A post by Sarcastic Lutheran got me thinking about worshiping communities, mission, and financial sustainability. She writes about traveling to Detroit at the invitation of the Bishop’s Office to explore the possibility of a planting a postmodern, emergent ministry in an arts community adjacent to Wayne State University. This pocket of artsy folks is otherwise surrounded by an economically-devastated neighborhood that has more abandoned homes than residents. (Ryan Torma of Minneapolis’ Spirit Garage was also on the trip, and blogs about it here.)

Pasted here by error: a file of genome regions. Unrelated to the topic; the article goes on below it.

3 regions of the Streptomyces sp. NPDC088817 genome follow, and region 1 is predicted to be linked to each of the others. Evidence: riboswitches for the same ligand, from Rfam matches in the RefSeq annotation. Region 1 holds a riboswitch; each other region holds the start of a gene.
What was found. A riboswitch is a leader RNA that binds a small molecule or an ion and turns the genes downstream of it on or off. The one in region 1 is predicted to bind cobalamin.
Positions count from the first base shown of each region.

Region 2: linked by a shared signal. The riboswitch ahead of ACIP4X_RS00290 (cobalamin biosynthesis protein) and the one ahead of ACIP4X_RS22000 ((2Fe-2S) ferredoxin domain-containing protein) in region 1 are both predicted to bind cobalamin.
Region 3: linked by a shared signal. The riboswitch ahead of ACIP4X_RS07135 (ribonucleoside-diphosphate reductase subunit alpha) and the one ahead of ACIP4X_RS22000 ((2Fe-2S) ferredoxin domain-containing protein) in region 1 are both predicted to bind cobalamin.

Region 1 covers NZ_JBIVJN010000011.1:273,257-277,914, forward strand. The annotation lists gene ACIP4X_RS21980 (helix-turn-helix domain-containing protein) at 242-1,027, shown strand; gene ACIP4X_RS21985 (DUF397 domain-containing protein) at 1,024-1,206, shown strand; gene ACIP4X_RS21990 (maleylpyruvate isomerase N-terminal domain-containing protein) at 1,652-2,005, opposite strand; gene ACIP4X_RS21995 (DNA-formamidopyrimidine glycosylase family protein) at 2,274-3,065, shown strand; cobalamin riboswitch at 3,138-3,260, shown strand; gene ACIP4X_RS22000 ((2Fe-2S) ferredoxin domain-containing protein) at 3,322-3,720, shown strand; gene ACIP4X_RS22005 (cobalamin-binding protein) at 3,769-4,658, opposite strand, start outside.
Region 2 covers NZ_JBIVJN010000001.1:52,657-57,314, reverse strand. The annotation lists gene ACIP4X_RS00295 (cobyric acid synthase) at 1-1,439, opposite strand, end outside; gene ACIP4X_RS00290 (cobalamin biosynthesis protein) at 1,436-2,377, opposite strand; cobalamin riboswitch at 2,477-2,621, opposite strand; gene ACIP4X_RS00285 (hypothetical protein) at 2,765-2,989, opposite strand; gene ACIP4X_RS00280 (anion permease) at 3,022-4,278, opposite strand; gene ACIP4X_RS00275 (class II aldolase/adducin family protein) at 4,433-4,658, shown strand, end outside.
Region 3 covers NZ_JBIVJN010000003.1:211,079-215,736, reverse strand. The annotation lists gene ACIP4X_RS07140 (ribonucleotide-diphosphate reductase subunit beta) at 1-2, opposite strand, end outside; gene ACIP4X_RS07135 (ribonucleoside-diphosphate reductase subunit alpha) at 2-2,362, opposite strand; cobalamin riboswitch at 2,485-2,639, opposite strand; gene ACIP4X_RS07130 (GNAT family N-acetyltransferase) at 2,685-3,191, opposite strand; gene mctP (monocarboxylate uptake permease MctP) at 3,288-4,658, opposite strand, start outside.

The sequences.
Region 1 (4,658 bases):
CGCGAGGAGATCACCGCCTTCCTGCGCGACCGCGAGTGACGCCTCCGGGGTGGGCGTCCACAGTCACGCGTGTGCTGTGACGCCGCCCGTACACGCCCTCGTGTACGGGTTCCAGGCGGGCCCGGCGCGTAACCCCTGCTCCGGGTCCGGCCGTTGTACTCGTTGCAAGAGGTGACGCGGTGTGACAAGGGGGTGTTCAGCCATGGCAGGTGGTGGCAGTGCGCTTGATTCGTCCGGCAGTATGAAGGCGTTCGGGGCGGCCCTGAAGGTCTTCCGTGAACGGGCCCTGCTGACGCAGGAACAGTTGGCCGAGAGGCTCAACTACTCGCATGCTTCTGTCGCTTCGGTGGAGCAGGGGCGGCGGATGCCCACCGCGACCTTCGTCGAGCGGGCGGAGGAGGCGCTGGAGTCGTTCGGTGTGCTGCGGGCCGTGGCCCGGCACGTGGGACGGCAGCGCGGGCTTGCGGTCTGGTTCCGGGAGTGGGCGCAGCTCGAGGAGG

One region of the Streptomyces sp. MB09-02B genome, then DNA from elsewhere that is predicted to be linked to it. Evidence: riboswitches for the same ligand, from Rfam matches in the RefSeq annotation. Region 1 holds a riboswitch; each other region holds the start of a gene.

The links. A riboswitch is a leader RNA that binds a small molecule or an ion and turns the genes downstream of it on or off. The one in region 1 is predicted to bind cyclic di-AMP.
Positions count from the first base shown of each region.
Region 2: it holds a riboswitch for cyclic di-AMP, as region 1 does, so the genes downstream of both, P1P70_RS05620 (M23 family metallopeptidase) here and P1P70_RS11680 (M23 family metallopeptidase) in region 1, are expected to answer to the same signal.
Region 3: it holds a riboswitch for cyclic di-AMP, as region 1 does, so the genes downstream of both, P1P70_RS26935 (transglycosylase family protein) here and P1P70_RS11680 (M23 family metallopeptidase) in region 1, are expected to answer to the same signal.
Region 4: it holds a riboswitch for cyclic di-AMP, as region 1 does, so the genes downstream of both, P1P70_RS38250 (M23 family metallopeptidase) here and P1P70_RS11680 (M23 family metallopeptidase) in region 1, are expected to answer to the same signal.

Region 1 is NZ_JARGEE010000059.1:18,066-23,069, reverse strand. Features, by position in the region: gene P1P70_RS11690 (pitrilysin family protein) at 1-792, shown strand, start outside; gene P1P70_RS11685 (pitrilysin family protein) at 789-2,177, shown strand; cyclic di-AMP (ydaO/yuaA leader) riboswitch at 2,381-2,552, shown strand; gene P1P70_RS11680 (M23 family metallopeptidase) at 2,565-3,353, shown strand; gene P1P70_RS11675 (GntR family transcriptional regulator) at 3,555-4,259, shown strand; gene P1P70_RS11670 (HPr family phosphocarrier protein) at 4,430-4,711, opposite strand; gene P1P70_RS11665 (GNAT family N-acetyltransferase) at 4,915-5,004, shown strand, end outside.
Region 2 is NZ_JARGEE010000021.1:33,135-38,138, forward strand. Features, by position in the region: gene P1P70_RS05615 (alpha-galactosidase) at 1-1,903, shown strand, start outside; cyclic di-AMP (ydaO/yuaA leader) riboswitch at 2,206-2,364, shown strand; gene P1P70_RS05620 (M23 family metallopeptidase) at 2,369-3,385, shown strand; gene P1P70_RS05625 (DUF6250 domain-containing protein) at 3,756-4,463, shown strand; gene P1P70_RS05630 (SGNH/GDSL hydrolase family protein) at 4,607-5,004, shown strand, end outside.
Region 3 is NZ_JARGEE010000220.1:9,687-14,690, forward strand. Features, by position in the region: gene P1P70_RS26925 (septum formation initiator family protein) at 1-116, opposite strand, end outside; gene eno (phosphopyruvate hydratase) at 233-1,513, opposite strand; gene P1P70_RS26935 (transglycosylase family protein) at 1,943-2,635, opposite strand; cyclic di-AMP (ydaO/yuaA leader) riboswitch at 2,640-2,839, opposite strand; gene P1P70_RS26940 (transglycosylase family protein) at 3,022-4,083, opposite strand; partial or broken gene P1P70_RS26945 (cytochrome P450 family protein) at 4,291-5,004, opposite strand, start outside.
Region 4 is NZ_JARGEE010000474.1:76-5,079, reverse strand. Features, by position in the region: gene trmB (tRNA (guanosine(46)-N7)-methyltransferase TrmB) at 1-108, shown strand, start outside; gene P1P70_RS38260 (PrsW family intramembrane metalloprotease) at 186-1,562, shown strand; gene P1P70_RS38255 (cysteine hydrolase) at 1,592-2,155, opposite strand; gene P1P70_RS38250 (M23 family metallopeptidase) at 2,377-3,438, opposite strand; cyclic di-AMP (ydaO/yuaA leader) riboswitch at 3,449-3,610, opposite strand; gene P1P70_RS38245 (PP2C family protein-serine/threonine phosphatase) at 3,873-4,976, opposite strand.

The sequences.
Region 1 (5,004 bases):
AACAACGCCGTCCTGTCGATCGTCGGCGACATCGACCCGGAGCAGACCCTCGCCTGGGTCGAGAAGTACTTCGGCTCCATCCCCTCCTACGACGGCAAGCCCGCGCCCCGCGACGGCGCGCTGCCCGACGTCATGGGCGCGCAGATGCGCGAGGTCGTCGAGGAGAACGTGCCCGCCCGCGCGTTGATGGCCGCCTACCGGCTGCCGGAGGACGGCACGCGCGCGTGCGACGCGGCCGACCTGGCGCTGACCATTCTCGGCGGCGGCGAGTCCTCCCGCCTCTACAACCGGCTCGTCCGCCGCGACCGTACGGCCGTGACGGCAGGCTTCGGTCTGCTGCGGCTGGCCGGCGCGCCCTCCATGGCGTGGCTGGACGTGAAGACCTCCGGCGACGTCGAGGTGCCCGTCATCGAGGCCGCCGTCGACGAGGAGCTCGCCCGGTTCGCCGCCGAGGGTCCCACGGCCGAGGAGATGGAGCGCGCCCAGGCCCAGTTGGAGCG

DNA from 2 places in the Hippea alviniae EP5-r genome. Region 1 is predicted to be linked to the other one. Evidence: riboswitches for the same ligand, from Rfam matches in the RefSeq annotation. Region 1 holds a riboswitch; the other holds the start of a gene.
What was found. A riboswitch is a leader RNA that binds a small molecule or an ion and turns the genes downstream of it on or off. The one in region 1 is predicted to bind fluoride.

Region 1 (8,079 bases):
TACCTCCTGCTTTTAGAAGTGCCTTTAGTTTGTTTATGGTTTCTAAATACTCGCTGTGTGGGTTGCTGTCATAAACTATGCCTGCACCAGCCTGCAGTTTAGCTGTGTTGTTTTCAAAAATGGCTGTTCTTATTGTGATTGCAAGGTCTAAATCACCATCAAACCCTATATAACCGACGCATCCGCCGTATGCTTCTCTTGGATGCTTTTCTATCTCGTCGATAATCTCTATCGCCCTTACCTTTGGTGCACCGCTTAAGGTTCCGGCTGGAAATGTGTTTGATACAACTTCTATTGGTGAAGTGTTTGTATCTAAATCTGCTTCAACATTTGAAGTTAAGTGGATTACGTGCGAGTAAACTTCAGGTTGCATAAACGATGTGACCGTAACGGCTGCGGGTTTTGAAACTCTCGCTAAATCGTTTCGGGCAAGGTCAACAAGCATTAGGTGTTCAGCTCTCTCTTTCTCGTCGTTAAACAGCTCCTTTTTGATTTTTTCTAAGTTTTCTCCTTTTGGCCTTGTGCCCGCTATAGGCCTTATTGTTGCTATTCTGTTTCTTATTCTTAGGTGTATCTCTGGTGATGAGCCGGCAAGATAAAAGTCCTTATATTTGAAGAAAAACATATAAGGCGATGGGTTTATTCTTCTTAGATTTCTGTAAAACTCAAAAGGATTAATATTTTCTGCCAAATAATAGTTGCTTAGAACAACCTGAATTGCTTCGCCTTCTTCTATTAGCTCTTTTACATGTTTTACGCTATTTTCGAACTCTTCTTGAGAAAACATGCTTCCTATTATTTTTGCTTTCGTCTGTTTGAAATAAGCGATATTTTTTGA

I immediately asked myself several questions, wondering how relevant a church in the (overwhelmingly white, middle-class) postmodern, emergent paradigm would be in the midst of an impoverished African-American zip code. But I also wondered about how such a ministry would sustain itself. In my limited engagement with the emergent movement (a few books, a few seminars, a few discussions with emergent-types, and a visit to an "emergent" church – about which I’ve blogged under the tag "emergent") I have found little discussion of stewardship or financial sustainability. Most postmodern/emergent ministries of which I’m aware survive by significant financial support from denominations or patrons, not the offerings or tithes of its members. This fact concerns me, and begs me to ask if a model of congregational ministry is flawed if it cannot sustain itself?